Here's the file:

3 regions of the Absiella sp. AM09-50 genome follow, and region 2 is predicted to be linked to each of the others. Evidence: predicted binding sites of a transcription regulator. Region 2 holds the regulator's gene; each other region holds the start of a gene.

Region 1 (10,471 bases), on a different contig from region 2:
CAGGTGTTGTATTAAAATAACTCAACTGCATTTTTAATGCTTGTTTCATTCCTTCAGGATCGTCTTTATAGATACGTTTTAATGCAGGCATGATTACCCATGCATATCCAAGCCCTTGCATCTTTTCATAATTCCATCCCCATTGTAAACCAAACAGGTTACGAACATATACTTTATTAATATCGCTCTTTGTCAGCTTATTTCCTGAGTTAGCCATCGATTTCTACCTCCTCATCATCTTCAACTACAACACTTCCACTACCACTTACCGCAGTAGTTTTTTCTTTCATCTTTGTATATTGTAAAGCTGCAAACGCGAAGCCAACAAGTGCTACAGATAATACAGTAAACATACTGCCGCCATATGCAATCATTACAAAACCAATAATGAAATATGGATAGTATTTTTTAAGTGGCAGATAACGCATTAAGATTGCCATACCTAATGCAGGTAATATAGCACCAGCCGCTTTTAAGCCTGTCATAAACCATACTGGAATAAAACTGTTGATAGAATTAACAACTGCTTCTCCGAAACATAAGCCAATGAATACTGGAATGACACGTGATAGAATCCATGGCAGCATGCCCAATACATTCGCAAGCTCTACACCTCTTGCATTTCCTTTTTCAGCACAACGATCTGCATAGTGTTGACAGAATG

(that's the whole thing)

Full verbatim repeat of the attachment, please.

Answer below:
3 regions of the Absiella sp. AM09-50 genome follow, and region 2 is predicted to be linked to each of the others. Evidence: predicted binding sites of a transcription regulator. Region 2 holds the regulator's gene; each other region holds the start of a gene.

Region 1 (10,471 bases), on a different contig from region 2:
CAGGTGTTGTATTAAAATAACTCAACTGCATTTTTAATGCTTGTTTCATTCCTTCAGGATCGTCTTTATAGATACGTTTTAATGCAGGCATGATTACCCATGCATATCCAAGCCCTTGCATCTTTTCATAATTCCATCCCCATTGTAAACCAAACAGGTTACGAACATATACTTTATTAATATCGCTCTTTGTCAGCTTATTTCCTGAGTTAGCCATCGATTTCTACCTCCTCATCATCTTCAACTACAACACTTCCACTACCACTTACCGCAGTAGTTTTTTCTTTCATCTTTGTATATTGTAAAGCTGCAAACGCGAAGCCAACAAGTGCTACAGATAATACAGTAAACATACTGCCGCCATATGCAATCATTACAAAACCAATAATGAAATATGGATAGTATTTTTTAAGTGGCAGATAACGCATTAAGATTGCCATACCTAATGCAGGTAATATAGCACCAGCCGCTTTTAAGCCTGTCATAAACCATACTGGAATAAAACTGTTGATAGAATTAACAACTGCTTCTCCGAAACATAAGCCAATGAATACTGGAATGACACGTGATAGAATCCATGGCAGCATGCCCAATACATTCGCAAGCTCTACACCTCTTGCATTTCCTTTTTCAGCACAACGATCTGCATAGTGTTGACAGAATG